E.g., at one time before spy satellites, the US wanted an airplane that would fly about 2000 miles without refueling across the USSR high enough (80,000+ feet) and fast enough (Mach 3+) not to get shot down and take lots of high resolution pictures. So, Kelly Johnson at Lockheed's Skunk Works came to the CIA with an armload of blueprints of solid reasons. He was right, and he, Lockheed, and the CIA all knew he was right. The result was the SR-71, as at


and it worked just as planned and never got shot down. No doubt.

Same for GPS and a lot of other US national security projects.

Indeed, given the solid presentations on paper, nearly always the rest of the projects were low risk and high payoff.

So, for entrepreneurship, use the Main Way. As Kelly Johnson did, have some solid reasons to know you are right.

Then accept that none of the equity funders will pay any attention at all to your solid evidence.

So, then, also, you should pay no serious attention to their rejections. Bluntly, they don't know what the heck they are doing. Instead, they are essentially just throwing darts, in a poorly lit bar, after several beers, and occasionally hit the bull's eye.

And there's a much bigger reason to f'get about the equity funders: It has become fully clear that for a successful project, say, building another Google, that the equity funders have no idea at all just how to do that. E.g., it happens only about once each 10 years, and to the equity funders it's all just luck and never by solid design like the SR-71.

So, if your project could be as successful as Google, or even worth $10+ B, then you have to accept that none of the equity funders have even as much as a weak little hollow hint of a tiny clue how to do that or how evaluate your project to do that. So, their rejection means nothing very solid about your project, is just noise from incompetents.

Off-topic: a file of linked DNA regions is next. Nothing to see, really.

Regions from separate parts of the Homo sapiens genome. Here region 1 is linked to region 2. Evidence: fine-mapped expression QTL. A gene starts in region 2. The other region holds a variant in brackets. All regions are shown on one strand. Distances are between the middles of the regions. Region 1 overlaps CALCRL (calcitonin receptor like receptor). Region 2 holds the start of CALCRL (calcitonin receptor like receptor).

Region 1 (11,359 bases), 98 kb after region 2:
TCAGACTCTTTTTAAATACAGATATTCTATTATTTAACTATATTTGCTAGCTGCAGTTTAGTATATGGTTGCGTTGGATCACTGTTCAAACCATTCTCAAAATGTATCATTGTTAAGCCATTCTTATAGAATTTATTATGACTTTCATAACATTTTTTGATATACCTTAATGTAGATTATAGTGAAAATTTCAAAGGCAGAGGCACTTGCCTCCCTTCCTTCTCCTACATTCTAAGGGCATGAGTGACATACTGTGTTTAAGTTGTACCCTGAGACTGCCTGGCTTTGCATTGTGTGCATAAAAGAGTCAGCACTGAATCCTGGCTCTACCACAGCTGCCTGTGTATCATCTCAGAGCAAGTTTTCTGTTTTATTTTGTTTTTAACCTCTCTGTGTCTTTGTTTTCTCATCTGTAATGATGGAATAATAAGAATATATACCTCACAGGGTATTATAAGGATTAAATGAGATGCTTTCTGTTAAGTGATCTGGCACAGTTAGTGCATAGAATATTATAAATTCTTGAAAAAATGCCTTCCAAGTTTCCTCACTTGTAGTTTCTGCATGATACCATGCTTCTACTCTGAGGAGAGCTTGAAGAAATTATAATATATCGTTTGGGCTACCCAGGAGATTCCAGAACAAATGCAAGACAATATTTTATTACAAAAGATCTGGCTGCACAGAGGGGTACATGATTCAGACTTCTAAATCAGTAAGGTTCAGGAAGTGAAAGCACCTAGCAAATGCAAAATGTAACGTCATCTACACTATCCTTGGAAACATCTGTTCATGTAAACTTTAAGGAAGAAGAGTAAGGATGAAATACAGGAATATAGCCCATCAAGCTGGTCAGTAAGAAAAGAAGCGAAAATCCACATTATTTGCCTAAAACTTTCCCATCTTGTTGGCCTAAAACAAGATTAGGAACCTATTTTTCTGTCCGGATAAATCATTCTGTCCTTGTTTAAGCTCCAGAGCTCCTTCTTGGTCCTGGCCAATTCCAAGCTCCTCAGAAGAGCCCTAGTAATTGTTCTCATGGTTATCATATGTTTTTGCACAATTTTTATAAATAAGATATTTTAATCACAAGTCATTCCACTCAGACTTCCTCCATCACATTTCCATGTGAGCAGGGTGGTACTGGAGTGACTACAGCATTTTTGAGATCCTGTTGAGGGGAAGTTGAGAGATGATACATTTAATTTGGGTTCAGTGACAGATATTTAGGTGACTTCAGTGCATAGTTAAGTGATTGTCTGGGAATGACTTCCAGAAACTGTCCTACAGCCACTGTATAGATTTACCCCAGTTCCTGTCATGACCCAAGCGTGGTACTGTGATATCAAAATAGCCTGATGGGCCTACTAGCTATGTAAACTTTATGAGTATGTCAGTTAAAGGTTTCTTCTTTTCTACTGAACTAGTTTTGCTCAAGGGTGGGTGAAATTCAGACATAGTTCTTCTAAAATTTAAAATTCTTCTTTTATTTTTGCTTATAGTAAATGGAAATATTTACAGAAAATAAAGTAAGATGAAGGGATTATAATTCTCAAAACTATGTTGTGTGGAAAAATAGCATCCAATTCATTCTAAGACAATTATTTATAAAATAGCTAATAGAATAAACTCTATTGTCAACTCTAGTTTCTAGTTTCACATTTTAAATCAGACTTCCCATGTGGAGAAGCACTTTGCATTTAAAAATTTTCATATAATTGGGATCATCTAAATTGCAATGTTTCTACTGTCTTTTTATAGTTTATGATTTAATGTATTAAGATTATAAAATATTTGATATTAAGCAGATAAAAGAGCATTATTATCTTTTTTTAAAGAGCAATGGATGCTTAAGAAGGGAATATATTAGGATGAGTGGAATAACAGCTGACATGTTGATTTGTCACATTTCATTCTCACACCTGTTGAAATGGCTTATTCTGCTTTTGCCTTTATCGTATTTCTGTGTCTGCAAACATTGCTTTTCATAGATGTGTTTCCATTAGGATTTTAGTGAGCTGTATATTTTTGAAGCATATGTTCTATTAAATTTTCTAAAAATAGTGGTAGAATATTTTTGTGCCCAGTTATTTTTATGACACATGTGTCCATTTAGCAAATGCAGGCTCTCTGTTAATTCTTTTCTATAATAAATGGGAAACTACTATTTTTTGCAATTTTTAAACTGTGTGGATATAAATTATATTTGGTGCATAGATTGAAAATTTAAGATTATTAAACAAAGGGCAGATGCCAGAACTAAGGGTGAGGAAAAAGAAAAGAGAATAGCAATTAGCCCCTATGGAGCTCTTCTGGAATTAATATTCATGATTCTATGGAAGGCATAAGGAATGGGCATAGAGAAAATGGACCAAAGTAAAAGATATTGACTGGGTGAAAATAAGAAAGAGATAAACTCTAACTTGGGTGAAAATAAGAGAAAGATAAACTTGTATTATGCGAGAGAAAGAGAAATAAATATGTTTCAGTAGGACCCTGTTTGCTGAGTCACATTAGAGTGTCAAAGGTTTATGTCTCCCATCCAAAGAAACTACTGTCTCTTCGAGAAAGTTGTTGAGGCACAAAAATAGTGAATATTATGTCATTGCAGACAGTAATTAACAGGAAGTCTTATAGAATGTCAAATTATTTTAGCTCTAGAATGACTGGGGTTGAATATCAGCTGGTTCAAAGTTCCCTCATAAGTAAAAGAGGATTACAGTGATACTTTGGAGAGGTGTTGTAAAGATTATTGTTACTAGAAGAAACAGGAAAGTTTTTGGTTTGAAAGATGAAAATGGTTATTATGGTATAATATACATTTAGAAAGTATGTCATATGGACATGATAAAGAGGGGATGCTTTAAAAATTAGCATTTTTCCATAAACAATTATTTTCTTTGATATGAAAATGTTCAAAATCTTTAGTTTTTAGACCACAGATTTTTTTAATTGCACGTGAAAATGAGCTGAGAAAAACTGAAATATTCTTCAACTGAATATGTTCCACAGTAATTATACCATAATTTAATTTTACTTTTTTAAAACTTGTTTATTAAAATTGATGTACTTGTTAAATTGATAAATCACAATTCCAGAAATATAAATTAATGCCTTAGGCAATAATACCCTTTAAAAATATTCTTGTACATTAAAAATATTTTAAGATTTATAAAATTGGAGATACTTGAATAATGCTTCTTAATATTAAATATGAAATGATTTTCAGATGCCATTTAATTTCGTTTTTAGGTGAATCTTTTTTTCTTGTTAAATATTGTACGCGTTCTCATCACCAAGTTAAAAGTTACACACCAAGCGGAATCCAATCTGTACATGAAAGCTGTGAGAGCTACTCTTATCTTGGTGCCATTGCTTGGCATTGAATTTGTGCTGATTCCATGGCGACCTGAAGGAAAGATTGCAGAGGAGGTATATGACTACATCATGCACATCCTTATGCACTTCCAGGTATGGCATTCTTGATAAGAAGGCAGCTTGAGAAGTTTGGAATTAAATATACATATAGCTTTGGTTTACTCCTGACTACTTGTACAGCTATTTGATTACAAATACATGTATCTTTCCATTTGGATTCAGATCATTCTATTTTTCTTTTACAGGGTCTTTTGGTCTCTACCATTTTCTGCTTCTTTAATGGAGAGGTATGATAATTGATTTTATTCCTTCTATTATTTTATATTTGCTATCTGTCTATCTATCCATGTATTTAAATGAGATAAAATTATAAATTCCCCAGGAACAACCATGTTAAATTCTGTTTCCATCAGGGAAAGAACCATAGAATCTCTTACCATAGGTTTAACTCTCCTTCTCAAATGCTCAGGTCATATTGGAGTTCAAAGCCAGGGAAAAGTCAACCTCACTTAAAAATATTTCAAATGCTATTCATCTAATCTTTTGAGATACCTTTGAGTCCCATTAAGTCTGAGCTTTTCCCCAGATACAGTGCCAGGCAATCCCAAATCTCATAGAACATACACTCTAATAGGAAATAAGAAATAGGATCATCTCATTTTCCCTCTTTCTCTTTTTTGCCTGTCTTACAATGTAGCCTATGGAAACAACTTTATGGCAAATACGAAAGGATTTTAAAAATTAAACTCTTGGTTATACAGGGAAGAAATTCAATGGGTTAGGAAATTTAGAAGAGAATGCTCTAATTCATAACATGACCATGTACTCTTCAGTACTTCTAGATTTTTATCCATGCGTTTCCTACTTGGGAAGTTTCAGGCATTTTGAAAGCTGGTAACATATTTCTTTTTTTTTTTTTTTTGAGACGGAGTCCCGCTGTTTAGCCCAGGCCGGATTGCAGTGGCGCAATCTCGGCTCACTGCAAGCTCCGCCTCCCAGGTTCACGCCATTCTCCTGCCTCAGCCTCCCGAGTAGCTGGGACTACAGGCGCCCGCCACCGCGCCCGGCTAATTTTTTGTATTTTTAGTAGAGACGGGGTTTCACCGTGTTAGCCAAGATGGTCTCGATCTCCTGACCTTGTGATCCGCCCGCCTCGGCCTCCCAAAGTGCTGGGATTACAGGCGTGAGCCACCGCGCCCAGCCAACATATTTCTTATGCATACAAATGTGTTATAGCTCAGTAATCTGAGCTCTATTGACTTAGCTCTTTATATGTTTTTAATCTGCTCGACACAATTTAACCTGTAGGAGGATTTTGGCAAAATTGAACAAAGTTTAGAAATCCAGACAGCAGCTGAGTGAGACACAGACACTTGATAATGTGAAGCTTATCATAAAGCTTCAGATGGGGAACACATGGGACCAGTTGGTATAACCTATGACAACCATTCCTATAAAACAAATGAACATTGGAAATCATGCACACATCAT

"Incompetents"? Sure: Could count with shoes on all the information technology VCs (bio-medial VCs are commonly very different) who are qualified for a technical slot in a startup, for CTO or CIO, for a tenure track slot in a STEM field in a good research university, for an NSF grant, as an NSF problem sponsor, who as sole author have published a STEM field research paper in a good journal, etc. Bluntly, in technology, they incompetent. So, their opinion or rejection of a technology project means no more than the outcome of a dice roll.

So, pick a project you can bring to nice profitability with just your own checkbook, and then do that. Millions of US Main Street businesses -- auto repair, auto body repair, grass mowing, pizza carry-out, etc. -- do that and where there is more capex then needed for, say, a first Web server and router.

Incredible story, thanks!

Suggest a tweaked version that sends rejections from major publishing houses to aspiring novelists.

Hmm, this is a nightmare. Why would I expect to receive a "Rejection Email" everyday in order to improve myself or accept a fact in real life?

This looks like a email collecting tool. No Privacy Policy, no Terms page. A giant input box to add email to a Mailchimp list?

This is wonderful! And the best thing is that a freemium model immediately suggests itself, for a fee we can receive personalised rejection letters for the case if we would get to interviews. I feel that’s when we need this service the most.